logs archiveChat DB / Freenode / #mysql / 2015 / October / 13 / 1
mehwork
is there a way to 'namespace' databases in mysql? For example, if i need to install two databases with the same name?
Xgc
buzzkill: SQL deals in loops too. You just need to understand how to read it as a series of loops.
buzzkill
Xgc: I understand... but I don't grasp it. I realize this is me being thick and the problem exists on this end. =)
Xgc
buzzkill: It's not just you. Most people find it difficult to get over the initial hurdles.
buzzkill: It's just operations over sets. That's the basic loop. Pretty much every query can be broken down into one or more of those.
buzzkill
ok... frustration is over. Understanding is still close to nil. I was able to adapt one of the examples. I _think_ I have the results I am looking for, but I need to verify.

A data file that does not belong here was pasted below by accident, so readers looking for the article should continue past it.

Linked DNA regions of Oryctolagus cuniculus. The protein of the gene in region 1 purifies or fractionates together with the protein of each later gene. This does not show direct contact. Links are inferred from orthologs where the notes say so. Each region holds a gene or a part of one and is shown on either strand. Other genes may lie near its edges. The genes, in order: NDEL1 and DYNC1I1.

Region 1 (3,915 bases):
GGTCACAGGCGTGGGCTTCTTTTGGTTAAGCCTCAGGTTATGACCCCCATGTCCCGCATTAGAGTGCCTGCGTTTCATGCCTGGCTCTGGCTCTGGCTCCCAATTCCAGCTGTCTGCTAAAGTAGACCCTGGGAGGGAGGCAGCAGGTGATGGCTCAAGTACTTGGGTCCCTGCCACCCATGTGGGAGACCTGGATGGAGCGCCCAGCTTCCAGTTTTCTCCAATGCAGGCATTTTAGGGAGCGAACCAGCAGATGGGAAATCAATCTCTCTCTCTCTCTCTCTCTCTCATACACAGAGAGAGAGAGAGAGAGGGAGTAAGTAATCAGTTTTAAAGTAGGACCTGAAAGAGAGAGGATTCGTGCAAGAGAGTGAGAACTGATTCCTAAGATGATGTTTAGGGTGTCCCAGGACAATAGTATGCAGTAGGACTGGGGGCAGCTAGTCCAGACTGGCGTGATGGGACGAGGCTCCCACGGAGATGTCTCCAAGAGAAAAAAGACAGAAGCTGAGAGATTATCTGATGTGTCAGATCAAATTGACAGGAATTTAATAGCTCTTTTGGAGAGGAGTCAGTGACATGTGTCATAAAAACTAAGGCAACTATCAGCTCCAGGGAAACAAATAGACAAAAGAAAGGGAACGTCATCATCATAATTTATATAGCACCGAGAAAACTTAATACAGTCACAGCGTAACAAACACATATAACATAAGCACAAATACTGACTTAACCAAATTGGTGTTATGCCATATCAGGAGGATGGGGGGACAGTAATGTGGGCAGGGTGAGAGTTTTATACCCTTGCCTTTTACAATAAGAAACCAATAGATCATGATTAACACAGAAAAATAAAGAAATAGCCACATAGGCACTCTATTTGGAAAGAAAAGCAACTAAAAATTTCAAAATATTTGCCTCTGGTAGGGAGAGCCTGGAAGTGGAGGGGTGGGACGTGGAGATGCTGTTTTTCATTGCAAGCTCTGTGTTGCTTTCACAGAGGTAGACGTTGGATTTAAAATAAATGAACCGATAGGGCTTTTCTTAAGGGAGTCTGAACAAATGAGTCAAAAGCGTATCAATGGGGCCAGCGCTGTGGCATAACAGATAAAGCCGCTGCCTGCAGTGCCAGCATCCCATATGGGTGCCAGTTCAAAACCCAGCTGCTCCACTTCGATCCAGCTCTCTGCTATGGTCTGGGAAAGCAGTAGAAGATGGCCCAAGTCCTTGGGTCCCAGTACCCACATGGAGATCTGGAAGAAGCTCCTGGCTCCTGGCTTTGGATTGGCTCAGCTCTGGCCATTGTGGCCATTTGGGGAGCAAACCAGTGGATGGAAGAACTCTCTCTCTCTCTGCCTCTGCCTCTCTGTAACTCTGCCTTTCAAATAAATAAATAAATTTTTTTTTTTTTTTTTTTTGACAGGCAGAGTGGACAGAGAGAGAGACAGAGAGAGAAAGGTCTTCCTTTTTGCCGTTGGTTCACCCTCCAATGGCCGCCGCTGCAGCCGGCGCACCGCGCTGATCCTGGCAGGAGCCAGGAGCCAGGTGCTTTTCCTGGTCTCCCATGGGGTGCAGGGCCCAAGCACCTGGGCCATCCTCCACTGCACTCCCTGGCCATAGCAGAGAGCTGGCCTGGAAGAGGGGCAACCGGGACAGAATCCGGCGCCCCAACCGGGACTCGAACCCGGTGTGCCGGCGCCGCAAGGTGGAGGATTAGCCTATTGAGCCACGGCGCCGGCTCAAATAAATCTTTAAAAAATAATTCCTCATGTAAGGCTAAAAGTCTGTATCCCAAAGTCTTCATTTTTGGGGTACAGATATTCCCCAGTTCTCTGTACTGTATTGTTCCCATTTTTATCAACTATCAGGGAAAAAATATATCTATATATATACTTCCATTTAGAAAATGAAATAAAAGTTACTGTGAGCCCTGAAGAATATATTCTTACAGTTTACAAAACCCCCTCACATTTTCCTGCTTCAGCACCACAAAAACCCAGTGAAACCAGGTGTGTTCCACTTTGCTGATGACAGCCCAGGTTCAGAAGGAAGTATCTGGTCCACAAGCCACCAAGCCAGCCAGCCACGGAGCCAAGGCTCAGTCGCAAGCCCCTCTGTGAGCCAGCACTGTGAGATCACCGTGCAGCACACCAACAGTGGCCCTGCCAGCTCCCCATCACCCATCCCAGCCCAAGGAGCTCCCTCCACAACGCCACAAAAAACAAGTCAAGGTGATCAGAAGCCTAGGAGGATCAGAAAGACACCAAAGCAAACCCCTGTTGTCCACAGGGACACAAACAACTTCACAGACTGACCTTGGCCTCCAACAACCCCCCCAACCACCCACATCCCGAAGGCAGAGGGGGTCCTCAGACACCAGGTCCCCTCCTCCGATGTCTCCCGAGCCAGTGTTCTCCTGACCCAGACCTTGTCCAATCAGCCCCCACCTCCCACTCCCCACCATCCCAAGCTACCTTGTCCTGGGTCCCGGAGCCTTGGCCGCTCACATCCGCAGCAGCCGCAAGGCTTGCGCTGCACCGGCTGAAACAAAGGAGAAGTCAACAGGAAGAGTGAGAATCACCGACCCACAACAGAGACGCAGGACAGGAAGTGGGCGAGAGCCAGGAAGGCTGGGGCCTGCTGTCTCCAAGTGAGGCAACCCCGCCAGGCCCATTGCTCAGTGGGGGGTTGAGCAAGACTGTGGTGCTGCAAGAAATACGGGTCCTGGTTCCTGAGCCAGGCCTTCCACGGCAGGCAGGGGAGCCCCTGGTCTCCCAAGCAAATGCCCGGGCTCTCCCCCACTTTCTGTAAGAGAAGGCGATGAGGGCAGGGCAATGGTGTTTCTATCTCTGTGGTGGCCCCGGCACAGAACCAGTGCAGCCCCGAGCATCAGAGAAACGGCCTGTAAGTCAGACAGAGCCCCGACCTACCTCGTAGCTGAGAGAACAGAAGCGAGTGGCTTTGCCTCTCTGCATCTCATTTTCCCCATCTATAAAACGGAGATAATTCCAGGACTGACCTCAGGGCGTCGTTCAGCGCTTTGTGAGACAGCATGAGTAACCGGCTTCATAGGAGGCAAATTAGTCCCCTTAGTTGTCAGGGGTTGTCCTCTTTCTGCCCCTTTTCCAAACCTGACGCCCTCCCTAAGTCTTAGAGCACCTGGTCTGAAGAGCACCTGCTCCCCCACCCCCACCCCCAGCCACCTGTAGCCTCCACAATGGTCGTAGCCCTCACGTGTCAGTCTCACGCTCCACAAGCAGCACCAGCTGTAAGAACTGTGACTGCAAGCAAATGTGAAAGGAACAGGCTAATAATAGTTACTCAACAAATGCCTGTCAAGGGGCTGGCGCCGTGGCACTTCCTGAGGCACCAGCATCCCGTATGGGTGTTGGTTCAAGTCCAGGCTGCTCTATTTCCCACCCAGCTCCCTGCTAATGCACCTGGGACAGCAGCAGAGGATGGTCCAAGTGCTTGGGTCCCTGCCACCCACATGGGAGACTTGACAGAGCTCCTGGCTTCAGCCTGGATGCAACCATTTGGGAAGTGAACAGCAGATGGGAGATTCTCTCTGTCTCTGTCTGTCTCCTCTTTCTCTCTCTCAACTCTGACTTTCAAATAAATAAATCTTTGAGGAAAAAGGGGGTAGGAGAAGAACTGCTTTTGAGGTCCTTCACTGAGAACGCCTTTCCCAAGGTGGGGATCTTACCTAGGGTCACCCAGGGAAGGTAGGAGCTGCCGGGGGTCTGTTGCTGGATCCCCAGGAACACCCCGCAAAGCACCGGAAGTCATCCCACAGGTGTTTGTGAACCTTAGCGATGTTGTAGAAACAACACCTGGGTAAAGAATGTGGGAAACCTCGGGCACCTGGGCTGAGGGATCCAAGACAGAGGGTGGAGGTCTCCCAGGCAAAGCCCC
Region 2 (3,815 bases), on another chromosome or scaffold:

Xgc
buzzkill: We can usually read SQL more easily inside -> out. Find the inner most set and the associated operation(s). That will produce a partial / intermediate result (set). Now move to the next outer operation that operates on that intermediate set.
buzzkill
Xgc: the funny thing, I used to write LISP. So inside out and RPN are familiar.
Xgc
Continue until you have no next outer operation. That last intermediate set is the final result.
buzzkill: Yes. But any language is tough to understand if you take it as one large blob. SQL is no different. If you can identify the smaller components, you'll be able to fit them together more easily and stepwise build on that until you have the full meaning of the statement.
buzzkill
I'll keep chipping away. Thanks for the encouragement.
Xgc